The other England team in contention to win the Euro in 2021 – the Athletic


It’s always nice when someone sends you a good goal, especially when it comes to a goal from women’s football – a sport that needs its drum to hit particularly hard.

The latest came from Portsmouth female Hannah Haughton, who juggled the ball before shooting the ball into the top corner. The difference is, Haughton is a goalie. And was not wearing shoes. And I didn’t really mean to do it.

It is not the most favorable accumulation: Haughton touches his feet and the ball is lodged in the sand. The shuffle to adjust his body position isn’t particularly conventional – a different kind of agility is required when the terrain is entirely made up of ever-changing mounds and ridges – but its finishing touch is delicious. The kick and three kicks that precede it epitomize the gleeful surrender and invention needed to make the grade in beach football, especially when goalkeepers only have four seconds with the ball, it doesn’t matter. where they are on the ground.

“Because it’s sand, the ball sometimes bounces, springs up, stops dead; it’s really unpredictable, ”says Haughton, a 28-year-old elementary school sports coach.

“The sand was pretty wet from the night before – it had been raining all night – so it was a little sticky, which is why the ball was stuck in there. If you want to hit it in the air, you have to send the ball to someone else or to yourself. There isn’t really a rule of how you hit him, but as a goalie you only have four seconds. Whatever you do, you need to do it fast.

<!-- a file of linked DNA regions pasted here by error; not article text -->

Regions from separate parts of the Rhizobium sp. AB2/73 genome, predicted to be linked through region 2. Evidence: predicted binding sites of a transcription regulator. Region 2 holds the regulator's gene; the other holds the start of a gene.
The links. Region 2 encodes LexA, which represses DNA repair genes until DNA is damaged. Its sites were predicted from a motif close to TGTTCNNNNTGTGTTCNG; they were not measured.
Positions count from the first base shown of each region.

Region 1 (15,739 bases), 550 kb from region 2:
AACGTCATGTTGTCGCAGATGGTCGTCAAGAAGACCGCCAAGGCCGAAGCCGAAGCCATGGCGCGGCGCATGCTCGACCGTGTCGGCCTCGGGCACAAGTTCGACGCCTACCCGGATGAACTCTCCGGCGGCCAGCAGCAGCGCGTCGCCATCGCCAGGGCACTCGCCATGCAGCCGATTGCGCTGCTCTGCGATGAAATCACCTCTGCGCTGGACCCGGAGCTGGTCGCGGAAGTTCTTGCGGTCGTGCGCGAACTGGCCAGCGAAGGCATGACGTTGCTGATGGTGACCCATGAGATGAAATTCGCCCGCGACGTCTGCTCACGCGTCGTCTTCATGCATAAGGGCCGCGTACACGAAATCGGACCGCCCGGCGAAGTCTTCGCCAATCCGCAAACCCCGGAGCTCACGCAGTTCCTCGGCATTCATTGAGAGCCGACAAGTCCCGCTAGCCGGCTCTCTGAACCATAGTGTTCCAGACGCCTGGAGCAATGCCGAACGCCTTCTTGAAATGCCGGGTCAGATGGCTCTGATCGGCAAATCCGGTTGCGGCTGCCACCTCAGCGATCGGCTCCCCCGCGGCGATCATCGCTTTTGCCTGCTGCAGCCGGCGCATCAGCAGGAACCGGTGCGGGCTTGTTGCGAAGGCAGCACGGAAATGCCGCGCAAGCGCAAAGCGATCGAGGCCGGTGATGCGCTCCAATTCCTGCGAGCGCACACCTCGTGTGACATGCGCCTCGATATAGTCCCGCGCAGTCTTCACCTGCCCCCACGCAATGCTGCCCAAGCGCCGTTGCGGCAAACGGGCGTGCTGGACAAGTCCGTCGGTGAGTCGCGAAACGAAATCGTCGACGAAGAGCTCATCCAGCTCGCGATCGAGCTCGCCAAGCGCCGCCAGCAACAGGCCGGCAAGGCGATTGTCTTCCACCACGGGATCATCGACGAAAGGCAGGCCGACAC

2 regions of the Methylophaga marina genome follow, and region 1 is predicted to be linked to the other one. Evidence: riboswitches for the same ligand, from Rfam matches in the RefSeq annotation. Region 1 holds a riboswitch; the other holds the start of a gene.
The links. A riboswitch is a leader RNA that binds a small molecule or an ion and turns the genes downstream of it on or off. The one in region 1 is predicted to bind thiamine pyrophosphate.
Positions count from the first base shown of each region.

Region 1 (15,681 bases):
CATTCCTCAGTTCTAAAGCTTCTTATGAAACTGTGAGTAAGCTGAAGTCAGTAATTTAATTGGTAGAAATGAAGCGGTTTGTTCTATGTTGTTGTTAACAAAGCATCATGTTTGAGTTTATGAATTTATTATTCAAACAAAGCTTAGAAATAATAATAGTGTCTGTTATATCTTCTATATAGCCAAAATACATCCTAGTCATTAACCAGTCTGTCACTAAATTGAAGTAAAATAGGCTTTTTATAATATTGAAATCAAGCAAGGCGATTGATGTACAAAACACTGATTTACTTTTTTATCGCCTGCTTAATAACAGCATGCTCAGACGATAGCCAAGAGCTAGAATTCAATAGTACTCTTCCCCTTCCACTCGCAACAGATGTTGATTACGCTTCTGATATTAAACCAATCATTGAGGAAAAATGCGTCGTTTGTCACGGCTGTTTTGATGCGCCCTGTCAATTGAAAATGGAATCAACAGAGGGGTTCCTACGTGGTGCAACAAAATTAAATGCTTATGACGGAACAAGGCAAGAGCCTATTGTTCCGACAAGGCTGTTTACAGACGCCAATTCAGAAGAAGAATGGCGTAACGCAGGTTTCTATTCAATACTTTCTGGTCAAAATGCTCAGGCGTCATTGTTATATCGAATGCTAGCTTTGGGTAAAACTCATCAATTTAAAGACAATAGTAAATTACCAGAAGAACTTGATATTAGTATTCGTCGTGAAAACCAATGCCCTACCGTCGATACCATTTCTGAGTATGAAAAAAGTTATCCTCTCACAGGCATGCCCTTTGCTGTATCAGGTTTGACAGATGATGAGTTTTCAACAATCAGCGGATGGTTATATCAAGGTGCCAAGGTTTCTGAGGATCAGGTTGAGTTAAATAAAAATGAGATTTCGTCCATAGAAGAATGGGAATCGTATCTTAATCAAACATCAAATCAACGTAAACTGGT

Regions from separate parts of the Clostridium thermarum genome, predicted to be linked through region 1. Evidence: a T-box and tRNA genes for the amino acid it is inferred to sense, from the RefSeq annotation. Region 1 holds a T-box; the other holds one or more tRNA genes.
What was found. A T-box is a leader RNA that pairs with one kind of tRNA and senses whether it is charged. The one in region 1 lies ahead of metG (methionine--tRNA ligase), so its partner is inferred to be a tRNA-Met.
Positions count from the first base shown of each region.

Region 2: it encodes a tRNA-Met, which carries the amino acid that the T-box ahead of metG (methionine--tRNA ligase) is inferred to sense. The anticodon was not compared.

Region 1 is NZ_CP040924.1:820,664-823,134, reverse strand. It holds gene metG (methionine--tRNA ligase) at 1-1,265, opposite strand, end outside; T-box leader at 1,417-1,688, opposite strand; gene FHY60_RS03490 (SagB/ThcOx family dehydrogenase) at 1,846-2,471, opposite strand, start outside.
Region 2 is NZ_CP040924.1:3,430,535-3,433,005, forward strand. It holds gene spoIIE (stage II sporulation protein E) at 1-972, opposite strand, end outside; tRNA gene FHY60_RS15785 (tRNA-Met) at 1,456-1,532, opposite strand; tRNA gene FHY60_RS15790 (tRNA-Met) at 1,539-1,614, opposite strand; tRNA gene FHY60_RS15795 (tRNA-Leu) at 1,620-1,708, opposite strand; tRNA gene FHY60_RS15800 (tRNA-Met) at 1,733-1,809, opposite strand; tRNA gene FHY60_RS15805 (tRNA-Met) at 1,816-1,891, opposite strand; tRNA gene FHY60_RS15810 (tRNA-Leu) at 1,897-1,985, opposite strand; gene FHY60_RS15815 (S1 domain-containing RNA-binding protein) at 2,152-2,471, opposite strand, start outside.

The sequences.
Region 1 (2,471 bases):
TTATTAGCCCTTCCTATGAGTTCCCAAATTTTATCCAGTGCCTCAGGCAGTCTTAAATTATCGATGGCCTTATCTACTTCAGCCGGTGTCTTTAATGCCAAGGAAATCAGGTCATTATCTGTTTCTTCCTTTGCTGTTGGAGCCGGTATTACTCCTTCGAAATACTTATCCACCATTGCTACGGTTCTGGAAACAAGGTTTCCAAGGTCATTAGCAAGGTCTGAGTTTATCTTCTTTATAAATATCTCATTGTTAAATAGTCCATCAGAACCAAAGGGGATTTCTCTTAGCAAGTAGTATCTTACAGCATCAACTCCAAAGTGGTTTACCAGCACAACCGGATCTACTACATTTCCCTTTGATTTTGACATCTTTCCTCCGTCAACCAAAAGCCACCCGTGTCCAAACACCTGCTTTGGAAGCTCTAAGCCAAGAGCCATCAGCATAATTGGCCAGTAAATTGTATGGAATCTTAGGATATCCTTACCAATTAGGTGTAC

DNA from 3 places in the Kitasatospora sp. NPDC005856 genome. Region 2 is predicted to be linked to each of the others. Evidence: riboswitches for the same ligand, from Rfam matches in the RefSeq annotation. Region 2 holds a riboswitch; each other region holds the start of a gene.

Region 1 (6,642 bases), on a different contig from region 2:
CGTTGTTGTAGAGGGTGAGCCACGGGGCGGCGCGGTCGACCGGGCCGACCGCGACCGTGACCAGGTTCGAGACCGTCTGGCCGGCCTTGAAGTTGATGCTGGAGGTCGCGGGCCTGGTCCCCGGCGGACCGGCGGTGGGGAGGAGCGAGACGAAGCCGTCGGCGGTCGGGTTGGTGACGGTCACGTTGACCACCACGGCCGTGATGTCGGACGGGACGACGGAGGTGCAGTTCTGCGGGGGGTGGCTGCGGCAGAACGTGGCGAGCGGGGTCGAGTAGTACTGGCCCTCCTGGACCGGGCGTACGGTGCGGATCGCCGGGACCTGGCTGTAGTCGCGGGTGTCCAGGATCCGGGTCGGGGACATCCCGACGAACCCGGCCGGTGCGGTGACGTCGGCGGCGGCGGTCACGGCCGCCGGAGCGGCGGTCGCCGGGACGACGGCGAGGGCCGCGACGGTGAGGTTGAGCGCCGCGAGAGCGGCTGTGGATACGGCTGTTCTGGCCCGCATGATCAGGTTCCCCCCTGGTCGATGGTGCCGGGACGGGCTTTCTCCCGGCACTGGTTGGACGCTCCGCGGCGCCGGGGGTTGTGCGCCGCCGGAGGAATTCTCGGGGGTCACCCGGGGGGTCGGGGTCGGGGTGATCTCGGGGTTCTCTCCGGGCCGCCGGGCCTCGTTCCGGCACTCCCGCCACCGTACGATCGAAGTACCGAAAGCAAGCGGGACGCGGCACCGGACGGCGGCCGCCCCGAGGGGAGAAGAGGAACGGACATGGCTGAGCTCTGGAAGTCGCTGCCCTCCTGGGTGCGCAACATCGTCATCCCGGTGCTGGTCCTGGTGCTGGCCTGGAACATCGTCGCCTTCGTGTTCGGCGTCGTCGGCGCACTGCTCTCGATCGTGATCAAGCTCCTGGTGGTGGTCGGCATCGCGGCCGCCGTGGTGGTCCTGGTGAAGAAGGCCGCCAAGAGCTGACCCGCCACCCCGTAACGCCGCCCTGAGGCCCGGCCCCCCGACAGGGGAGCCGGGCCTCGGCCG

“I had planned on trying to pull it up to shoot, but it just wasn’t high enough, so I kept hitting it and then I thought, ‘I think my four seconds are up.’ . I didn’t hit it like I thought I was going to hit it, but it seemed to work better.

Meet England Women, the new European beach soccer champions. The opening leg of the Women’s Euro Beach Soccer League saw the two top-ranked teams in the world reach a spectacular climax, with England beating Spain 3-1. Winning the regular season positions England as the seed for the post-season event, the Superfinal, in which the teams return to Portugal in September to compete directly for the league title.

The rules are a bit different: at five, on a 36- to 40-meter-long pitch, with three 12-minute periods and a Rugby League stopwatch – and there is of course the sand that makes a style of playing. Totally different game, brimming with whipped scorpion kicks and soaring bike kicks of the dreamy FIFA Street scenery. That’s all the Simpsons announced as Mexico vs. Portugal.

“You’re aiming for at least five or six goals per game,” Haughton says. “It’s crazy. You’re not really safe until you’re about four goals clear. It’s such a tight field.

“The sand makes it very unpredictable. I was beaten several times with the ball going in one direction, hitting the sand and pulling in the top corner or going in the opposite direction. Most of the time, to get good shots, the ball is played in the air. You have a lot of players doing bike kicks and a lot of volleys. It’s just a really, really fast game. It’s a lot more intense than grass football. Everything must be done quickly.

It also comes with its own dangers. Inevitably, the ball is cushioned – who has played football on vacation without fear of losing a fingernail or ruining the gritty pumice stone from a slap that shoots? – but still the same height and weight as in association football. England players invariably find themselves churning in boxes of moisturizer.